Now for something really important … pork!

Now for something really important ... pork!Treating pork and other livestock meat with plain old baking soda improves the taste, Wisconsin researchers have found. “For years consumers have noticed that pork quality is inconsistent. A major reason is that the meat from some pigs becomes pale, soft and watery after they are slaughtered, according to Robert Kauffman, an expert on pork quality and a UW-Madison emeritus professor.” Vegetarians in the audience should move on now, as this clearly meat-friendly story may make you a little uncomfortable.From the University of Wisconsin at Madison:
Research leads to higher quality pork
(Posted: 10/16/02)

George Gallepp

A compound long used for baking and treating indigestion has a new use.
UW-Madison researchers have discovered that sodium bicarbonate improves the quality of meat from pigs and other livestock. Taste tests show that people like the tender, juicy meat treated with sodium bicarbonate. Now Hormel Foods is using the technique to improve pork cuts for consumers.

For years consumers have noticed that pork quality is inconsistent. A major reason is that the meat from some pigs becomes pale, soft and watery after they are slaughtered, according to Robert Kauffman, an expert on pork quality and a UW-Madison emeritus professor.

Depending on the swine breed, between 5 and 15 percent of swine produce such meat, Kauffman says. These pigs are just as healthy as other animals, but their meat is less desirable.

“This is a condition we call PSE,” Kauffman says. “It’s been recognized for more than 50 years. Researchers here in the Department of Animal Sciences helped document the cause and its biological characteristics.

“Because of natural changes in muscle chemistry, meat from all animals typically becomes more acidic after they are killed,” he says. However, meat from PSE pigs becomes acidic too rapidly. When that happens, the meat loses water and becomes pale and soft.

The meat industry had no way to really control those changes, according to Kauffman. He says that quickly chilling carcasses slowed the change but didn’t stop it.

Working in the College of Agricultural and Life Sciences, UW-Madison researchers Kauffman, Marion Greaser and Ronald Russell along with Ed Pospiech – a visiting scientist from Poland – developed and patented a technique that controls the acidity of meat. The method calls for injecting a sodium bicarbonate solution into the meat where it diffuses throughout the tissue.

Sodium bicarbonate — baking soda to non-scientists – can be found in most kitchens. Just as it once cured grandpa’s acid indigestion, it lessens the acid level in pork loins, hams and other cuts.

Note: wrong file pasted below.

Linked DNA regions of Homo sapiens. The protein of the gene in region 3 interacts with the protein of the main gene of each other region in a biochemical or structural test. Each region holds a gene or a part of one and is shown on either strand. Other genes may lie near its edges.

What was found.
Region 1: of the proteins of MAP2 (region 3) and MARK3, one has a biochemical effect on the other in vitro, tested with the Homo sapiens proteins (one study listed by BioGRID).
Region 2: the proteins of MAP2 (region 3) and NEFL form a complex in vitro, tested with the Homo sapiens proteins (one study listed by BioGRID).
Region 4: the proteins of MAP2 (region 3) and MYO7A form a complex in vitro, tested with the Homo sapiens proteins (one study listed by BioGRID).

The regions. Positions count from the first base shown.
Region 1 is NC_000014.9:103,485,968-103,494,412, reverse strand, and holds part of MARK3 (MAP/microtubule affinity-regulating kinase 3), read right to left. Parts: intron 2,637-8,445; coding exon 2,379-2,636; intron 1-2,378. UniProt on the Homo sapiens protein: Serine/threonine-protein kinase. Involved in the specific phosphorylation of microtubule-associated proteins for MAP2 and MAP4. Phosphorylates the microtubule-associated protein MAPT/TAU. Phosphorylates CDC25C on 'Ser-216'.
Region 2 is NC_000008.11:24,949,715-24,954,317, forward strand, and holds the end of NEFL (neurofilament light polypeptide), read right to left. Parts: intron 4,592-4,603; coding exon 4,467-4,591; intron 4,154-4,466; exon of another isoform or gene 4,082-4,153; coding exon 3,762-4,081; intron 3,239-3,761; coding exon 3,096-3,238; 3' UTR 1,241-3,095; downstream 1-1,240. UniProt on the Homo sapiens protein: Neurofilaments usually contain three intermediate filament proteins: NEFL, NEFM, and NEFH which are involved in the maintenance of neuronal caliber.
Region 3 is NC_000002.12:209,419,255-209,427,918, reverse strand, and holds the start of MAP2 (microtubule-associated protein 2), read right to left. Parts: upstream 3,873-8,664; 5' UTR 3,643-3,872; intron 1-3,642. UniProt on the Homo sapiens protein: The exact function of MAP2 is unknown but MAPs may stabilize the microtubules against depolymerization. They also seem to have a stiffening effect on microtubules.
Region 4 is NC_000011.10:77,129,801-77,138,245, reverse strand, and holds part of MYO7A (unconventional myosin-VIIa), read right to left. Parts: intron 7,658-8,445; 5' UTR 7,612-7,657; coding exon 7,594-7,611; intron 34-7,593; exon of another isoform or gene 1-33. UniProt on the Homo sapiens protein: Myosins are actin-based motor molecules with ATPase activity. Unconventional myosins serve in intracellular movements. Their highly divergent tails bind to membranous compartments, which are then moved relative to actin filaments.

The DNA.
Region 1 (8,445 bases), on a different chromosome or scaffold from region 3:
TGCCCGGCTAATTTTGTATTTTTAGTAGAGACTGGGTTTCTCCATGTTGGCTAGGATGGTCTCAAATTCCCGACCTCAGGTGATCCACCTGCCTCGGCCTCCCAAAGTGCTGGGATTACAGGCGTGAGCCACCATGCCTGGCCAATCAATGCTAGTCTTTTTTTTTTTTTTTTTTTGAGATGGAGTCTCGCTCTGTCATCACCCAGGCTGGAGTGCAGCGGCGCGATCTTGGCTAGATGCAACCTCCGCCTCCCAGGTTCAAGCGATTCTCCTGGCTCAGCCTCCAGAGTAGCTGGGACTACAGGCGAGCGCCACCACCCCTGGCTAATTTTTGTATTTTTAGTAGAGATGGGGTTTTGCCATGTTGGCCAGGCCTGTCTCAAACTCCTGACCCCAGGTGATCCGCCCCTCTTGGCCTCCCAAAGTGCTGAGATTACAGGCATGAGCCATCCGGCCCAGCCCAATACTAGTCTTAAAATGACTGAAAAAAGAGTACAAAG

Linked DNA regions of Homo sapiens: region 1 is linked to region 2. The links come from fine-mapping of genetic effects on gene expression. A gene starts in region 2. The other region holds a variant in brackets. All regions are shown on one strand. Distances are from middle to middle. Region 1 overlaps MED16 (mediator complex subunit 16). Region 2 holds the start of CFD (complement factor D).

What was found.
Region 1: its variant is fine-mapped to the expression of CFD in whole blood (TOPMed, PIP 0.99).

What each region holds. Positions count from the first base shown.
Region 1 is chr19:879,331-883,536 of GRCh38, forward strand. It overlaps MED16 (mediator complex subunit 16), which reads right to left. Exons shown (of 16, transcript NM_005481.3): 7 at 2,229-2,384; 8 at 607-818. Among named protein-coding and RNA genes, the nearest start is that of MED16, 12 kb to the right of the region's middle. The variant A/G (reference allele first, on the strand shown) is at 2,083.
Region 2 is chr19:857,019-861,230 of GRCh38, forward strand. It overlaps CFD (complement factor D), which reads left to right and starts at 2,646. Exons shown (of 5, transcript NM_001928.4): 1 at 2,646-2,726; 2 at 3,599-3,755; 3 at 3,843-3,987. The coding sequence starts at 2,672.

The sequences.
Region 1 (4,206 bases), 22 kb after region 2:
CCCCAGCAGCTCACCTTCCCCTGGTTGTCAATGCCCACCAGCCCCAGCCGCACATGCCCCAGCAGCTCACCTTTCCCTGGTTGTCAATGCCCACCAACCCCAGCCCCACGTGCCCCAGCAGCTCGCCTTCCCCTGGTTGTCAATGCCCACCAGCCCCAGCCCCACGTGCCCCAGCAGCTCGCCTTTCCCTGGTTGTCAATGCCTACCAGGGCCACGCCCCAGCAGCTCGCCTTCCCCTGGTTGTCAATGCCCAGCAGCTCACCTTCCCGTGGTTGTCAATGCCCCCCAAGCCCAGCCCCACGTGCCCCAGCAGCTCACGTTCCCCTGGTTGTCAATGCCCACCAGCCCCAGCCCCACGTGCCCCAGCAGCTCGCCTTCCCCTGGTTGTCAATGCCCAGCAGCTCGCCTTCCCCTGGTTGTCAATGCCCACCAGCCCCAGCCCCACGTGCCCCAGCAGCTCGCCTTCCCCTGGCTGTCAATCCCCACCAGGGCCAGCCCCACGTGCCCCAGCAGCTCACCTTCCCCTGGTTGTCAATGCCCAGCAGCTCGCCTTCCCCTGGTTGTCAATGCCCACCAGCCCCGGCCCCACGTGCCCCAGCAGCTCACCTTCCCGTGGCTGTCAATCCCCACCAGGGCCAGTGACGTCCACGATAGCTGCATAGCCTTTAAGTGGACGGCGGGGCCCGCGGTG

After Pospiech mentioned that sodium bicarbonate was used in curing hams in Poland, Greaser suggested that the researchers use this compound to prevent PSE by treating meat after slaughter.

“We injected the sodium bicarbonate into meat cuts from one side of a PSE animal while leaving the same cuts on the other side untreated,” Kauffman says. “We found that we could slow the rate and reduce the extent of acid development in the muscle, which meant it held more water and was similar in color to meat from non-PSE pigs.”

Taste tests showed that consumers also noticed the difference. They preferred the more tender and juicy meat that was treated with sodium bicarbonate. Kauffman says the method doesn’t change the meat’s flavor, only its color, texture, tenderness and water-holding capacity. The treatment raises sodium levels in the meat only slightly, Russell points out – much less than other processed-meat treatments.

The researchers initially believed that the method had to be used during the first few hours after slaughter before the changes in muscle chemistry. But they tried the treatment on meat from an animal slaughtered a day earlier.

“We thought that the acidity changes in the muscles were irreversible,” Kauffman says. “But we were surprised to see that the method worked even after the PSE condition occurred.” The treatment appears to return the muscle proteins to their earlier natural condition, he says. The muscle structure actually opens up and retains more fluid. The change makes the meat less pale.

Kauffman says the method also improves beef and poultry. For example, some turkeys produce PSE-like meat.

The researchers patented the process with the Wisconsin Alumni Research Foundation and published their findings in the Journal of Animal Science and in Meat Science.

Pork chops injected with sodium bicarbonate solution during meat processing may now be found on grocers’ shelves. Hormel Foods of Austin, Minn., has the exclusive license to the technique. Hormel, the nation’s sixth largest meat packer, currently is using sodium bicarbonate on shelf-ready fresh retail cuts of pork.

The research was supported by state funding to the College of Agricultural and Life Sciences, and by a grant from the National Pork Producers Council.

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